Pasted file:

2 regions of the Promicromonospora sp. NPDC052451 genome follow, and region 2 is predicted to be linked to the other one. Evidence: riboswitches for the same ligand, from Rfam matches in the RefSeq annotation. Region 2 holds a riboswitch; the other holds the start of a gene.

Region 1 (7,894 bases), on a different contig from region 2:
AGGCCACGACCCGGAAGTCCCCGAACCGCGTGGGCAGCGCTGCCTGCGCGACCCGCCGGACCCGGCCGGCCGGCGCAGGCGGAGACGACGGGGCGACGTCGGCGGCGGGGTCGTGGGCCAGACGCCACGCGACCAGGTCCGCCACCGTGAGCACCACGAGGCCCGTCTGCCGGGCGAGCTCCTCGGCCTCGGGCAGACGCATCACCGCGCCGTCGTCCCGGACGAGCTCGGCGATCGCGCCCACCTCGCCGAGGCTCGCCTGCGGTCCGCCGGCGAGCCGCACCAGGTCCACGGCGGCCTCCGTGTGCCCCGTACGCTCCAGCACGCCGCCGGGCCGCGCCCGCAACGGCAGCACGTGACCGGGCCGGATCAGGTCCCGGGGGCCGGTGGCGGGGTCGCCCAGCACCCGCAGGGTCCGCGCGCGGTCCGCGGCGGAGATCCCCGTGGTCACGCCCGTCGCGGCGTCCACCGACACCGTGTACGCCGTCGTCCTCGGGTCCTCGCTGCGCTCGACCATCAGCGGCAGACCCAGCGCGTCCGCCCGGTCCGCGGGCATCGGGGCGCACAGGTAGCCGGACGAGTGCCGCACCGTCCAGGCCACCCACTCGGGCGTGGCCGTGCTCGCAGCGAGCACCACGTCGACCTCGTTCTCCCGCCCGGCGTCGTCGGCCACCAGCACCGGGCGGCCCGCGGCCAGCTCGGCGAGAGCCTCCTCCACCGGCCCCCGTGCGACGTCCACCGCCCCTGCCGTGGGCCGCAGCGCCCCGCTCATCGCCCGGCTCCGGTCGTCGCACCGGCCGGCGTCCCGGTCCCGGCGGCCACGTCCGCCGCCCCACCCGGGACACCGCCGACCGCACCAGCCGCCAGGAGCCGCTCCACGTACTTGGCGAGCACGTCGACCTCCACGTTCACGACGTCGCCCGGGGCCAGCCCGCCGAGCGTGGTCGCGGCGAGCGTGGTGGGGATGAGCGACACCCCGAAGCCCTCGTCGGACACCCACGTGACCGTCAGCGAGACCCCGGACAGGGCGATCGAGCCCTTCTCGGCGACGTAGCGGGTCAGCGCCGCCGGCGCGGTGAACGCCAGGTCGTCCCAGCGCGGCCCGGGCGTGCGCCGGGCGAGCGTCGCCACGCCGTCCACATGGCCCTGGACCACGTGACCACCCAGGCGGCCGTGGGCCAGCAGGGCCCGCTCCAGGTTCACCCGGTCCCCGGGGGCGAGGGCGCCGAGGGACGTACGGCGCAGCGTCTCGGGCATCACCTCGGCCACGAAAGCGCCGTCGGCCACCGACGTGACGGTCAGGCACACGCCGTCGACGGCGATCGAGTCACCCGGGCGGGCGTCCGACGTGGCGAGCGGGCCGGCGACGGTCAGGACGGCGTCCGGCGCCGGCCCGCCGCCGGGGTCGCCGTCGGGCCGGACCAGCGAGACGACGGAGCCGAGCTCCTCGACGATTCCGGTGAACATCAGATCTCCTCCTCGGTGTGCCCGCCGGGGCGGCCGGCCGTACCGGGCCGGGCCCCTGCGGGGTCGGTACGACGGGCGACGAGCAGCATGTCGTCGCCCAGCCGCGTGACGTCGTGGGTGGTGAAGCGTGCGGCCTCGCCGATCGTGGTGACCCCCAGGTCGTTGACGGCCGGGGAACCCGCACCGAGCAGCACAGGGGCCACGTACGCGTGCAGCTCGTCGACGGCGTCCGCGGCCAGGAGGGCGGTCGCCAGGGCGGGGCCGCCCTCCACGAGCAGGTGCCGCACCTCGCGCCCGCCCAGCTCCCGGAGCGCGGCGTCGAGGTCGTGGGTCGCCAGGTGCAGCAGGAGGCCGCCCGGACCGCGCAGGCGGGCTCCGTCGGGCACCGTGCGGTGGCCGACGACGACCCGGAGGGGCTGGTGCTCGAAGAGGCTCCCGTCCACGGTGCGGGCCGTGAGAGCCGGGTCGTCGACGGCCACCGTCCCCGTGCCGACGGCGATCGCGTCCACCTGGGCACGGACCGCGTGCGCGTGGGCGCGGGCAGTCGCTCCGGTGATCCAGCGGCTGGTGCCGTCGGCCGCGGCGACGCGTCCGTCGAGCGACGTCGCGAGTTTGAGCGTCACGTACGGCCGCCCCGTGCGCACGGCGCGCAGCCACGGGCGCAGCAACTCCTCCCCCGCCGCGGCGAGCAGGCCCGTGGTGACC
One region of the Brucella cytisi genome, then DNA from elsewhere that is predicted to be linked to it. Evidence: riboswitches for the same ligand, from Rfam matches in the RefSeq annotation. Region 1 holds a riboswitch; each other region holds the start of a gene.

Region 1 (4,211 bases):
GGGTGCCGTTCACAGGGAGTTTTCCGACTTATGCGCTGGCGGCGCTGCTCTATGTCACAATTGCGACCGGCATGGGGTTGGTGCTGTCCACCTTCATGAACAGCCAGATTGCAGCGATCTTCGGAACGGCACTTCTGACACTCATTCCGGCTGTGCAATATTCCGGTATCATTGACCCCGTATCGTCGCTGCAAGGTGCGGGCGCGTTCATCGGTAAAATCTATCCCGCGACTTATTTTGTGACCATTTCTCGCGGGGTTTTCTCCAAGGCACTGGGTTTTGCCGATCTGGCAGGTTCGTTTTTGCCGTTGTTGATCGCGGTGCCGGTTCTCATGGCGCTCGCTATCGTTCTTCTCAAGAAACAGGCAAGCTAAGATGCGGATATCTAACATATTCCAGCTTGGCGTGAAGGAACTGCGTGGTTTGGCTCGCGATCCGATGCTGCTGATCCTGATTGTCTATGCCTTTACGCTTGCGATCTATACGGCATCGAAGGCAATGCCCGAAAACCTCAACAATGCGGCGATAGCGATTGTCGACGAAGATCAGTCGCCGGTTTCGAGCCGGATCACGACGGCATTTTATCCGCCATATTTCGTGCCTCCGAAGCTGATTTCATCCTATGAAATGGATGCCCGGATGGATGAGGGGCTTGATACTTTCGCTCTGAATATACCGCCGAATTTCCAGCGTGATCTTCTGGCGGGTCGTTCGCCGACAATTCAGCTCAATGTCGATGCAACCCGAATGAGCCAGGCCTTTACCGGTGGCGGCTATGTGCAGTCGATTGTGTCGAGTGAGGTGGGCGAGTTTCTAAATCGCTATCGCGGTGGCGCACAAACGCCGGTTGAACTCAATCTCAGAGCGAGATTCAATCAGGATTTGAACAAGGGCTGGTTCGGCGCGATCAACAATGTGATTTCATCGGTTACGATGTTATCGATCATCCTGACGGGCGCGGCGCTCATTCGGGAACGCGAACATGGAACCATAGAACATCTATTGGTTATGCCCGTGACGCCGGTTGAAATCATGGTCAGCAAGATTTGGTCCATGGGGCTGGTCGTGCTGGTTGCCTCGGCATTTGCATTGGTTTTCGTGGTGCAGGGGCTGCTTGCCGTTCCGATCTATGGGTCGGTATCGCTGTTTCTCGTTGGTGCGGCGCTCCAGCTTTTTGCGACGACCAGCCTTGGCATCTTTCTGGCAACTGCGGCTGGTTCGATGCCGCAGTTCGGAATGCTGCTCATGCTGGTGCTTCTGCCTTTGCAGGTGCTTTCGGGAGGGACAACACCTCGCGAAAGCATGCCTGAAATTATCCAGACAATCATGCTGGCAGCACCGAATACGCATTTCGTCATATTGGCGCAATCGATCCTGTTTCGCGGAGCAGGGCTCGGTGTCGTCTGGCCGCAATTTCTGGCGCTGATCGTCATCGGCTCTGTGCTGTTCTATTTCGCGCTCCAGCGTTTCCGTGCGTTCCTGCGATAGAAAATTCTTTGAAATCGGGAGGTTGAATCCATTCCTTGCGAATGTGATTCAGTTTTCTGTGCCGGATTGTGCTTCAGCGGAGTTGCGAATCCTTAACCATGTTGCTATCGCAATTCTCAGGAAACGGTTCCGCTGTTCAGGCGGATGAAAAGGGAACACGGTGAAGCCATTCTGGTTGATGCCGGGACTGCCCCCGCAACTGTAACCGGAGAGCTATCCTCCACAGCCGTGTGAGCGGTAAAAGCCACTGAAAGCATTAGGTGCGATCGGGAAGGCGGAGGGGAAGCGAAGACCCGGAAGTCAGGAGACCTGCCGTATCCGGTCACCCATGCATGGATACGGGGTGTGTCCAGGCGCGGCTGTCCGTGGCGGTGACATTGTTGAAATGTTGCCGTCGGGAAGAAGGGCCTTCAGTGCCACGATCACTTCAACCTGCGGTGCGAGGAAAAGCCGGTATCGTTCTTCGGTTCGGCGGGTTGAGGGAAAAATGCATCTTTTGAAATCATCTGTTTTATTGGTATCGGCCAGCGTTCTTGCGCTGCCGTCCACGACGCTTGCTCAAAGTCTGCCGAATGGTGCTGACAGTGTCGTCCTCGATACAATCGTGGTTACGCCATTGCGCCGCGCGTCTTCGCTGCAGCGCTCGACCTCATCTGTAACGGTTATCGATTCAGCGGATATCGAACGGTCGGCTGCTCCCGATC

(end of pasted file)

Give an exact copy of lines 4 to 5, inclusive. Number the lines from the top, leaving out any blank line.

One region of the Brucella cytisi genome, then DNA from elsewhere that is predicted to be linked to it. Evidence: riboswitches for the same ligand, from Rfam matches in the RefSeq annotation. Region 1 holds a riboswitch; each other region holds the start of a gene.

Region 1 (4,211 bases):